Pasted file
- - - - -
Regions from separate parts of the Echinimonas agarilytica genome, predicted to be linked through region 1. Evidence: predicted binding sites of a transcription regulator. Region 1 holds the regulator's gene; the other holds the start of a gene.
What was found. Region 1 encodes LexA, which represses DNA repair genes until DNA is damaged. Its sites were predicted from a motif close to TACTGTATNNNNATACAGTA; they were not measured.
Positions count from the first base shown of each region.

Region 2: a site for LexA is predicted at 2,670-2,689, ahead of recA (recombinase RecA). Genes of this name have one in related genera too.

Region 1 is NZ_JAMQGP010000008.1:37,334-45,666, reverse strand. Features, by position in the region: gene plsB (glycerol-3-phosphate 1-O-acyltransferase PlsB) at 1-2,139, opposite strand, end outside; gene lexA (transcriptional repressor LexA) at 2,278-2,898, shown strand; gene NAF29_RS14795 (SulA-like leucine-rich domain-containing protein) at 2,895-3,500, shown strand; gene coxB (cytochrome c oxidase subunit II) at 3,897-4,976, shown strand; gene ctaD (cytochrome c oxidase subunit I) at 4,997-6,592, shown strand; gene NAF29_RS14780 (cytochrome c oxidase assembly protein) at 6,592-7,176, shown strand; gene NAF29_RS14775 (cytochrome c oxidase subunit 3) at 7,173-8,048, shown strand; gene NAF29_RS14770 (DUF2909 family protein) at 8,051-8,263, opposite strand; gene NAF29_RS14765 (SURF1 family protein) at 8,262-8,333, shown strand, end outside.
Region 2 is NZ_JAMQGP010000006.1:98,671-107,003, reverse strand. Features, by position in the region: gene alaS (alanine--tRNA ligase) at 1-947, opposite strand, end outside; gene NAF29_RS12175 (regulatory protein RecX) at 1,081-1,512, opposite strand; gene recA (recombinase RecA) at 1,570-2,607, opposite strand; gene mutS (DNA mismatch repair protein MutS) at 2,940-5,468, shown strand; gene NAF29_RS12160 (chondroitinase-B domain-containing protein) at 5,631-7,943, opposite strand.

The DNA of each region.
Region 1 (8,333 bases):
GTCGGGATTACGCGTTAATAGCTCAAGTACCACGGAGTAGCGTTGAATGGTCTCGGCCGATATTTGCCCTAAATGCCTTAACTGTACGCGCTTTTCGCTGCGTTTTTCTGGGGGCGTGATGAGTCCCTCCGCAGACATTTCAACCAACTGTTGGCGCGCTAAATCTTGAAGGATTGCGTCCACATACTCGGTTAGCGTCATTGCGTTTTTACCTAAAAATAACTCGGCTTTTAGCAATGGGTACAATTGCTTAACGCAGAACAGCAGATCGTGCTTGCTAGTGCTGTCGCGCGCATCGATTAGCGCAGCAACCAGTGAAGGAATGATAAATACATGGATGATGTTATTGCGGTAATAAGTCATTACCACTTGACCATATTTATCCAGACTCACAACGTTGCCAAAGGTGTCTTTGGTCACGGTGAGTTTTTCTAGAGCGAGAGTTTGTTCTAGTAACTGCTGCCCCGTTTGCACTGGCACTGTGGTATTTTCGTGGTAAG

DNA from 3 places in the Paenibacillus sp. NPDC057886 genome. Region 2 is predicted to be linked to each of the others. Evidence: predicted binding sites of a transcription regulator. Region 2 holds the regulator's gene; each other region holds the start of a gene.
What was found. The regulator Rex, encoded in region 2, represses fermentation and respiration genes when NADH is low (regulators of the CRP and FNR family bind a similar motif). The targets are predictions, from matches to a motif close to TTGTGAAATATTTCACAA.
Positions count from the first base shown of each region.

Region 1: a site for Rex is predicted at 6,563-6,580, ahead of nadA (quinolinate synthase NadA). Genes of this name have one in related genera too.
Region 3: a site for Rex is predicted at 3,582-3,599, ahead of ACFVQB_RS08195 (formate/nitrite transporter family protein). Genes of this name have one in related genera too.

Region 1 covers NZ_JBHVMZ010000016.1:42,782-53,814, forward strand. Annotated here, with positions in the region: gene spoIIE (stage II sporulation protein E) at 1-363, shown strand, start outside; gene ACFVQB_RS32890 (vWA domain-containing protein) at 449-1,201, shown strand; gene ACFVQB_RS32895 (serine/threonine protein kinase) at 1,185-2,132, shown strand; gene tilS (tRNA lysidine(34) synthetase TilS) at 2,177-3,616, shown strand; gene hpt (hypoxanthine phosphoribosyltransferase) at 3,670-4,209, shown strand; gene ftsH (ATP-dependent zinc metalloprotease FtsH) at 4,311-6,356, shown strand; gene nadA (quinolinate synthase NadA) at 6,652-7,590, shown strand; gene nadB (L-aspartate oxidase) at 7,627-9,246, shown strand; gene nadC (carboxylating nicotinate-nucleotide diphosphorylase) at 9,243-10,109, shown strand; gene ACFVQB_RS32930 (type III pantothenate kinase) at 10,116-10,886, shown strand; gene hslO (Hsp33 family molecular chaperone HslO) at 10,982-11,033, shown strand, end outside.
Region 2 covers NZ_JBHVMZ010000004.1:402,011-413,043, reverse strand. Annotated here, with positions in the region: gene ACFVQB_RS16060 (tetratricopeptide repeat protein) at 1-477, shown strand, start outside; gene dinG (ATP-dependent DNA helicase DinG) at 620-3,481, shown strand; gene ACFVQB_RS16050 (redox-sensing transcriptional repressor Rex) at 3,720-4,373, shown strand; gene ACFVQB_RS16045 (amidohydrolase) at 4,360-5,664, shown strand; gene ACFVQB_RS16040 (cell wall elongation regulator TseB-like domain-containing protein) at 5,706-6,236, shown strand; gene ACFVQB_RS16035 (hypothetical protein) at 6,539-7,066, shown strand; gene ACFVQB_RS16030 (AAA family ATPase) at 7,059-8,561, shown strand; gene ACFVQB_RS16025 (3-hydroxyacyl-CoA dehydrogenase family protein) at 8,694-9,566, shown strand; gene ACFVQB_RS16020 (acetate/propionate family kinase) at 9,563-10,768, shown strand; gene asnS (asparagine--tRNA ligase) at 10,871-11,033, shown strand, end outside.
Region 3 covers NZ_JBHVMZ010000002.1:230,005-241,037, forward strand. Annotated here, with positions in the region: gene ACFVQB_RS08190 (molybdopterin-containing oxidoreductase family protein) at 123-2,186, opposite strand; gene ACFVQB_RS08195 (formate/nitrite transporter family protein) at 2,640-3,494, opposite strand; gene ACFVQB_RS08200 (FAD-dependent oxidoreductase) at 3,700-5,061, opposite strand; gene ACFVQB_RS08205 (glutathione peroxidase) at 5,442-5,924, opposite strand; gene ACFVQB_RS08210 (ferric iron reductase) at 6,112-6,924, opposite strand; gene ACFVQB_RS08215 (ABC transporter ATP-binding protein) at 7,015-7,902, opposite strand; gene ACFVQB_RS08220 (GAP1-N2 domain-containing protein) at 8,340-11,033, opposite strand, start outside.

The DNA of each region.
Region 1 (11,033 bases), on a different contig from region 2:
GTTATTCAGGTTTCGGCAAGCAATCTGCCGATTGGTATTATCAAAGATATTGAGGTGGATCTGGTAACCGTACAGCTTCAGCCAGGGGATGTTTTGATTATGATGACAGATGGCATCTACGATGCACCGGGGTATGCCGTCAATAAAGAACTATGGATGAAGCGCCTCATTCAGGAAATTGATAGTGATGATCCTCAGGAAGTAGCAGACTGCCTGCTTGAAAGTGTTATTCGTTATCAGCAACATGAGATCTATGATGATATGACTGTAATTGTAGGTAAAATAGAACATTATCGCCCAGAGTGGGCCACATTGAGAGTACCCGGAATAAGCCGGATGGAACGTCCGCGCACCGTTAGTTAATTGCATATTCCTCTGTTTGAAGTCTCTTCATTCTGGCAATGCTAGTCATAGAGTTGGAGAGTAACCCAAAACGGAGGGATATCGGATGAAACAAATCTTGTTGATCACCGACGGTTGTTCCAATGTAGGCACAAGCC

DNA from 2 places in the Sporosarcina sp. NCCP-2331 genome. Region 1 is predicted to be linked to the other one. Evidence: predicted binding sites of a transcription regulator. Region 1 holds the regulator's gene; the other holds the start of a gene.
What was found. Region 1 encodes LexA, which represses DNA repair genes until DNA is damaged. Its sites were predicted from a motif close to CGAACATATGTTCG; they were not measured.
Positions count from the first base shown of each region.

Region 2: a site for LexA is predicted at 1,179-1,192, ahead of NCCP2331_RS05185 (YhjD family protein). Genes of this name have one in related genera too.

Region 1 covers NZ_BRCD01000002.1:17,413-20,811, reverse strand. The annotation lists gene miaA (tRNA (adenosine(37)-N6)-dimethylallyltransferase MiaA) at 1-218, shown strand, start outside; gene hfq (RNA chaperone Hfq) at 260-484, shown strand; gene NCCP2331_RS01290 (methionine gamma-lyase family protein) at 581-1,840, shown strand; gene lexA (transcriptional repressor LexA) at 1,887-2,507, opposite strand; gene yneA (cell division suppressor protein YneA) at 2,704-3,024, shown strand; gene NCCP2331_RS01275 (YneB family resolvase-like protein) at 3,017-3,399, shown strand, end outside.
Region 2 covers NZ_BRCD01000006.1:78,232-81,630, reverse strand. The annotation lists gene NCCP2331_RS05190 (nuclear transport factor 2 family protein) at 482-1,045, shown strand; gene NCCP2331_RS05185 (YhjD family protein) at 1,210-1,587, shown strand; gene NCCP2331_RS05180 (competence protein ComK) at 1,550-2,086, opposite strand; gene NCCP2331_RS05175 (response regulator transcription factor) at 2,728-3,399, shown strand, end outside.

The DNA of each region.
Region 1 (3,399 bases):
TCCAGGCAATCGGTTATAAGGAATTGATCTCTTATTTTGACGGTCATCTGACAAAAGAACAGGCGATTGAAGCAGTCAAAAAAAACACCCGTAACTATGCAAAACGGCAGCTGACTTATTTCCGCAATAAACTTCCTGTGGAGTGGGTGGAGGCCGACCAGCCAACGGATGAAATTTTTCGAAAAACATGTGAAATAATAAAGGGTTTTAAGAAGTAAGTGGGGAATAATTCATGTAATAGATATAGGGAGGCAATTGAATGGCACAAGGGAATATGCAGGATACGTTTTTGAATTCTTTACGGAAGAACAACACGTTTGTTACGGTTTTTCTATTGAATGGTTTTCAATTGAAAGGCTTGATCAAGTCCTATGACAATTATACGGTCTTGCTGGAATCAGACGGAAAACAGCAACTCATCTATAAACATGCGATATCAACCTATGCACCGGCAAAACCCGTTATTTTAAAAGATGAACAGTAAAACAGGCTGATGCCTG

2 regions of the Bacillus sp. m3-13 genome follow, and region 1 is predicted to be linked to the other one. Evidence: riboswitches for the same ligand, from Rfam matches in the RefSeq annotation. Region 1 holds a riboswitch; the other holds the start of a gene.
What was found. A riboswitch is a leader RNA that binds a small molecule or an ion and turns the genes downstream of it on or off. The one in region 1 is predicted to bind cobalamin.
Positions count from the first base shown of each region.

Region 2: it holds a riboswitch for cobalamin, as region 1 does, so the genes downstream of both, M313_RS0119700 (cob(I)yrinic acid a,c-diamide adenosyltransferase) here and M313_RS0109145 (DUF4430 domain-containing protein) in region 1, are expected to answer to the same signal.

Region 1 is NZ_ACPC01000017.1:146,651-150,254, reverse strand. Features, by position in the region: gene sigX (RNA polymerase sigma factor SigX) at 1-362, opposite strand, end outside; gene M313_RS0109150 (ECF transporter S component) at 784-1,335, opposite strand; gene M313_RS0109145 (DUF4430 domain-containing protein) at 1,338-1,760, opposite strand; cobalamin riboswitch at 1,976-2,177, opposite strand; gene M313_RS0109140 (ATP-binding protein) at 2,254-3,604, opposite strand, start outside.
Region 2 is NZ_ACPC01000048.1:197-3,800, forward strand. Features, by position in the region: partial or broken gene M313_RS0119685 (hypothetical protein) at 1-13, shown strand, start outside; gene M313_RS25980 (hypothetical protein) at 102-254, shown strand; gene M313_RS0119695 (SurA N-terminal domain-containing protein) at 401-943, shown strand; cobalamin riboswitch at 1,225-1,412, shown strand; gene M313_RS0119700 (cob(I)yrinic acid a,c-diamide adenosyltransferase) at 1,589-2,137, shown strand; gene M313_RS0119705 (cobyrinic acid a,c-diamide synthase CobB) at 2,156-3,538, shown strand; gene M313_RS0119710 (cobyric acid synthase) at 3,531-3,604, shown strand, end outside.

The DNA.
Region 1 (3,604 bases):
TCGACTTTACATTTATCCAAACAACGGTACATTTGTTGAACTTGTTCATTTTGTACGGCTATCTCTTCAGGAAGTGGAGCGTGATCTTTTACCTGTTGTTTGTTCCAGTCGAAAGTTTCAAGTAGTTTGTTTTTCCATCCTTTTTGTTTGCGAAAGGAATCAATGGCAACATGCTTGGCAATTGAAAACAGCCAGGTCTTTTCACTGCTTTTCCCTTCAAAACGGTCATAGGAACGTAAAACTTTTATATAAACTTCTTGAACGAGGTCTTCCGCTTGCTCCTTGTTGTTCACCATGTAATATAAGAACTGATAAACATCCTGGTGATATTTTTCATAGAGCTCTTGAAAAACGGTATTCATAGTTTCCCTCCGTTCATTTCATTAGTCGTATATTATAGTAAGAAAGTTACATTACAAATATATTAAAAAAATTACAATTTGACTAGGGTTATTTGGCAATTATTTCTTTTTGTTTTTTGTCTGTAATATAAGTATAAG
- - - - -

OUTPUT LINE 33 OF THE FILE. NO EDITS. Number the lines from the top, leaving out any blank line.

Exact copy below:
Region 2: it holds a riboswitch for cobalamin, as region 1 does, so the genes downstream of both, M313_RS0119700 (cob(I)yrinic acid a,c-diamide adenosyltransferase) here and M313_RS0109145 (DUF4430 domain-containing protein) in region 1, are expected to answer to the same signal.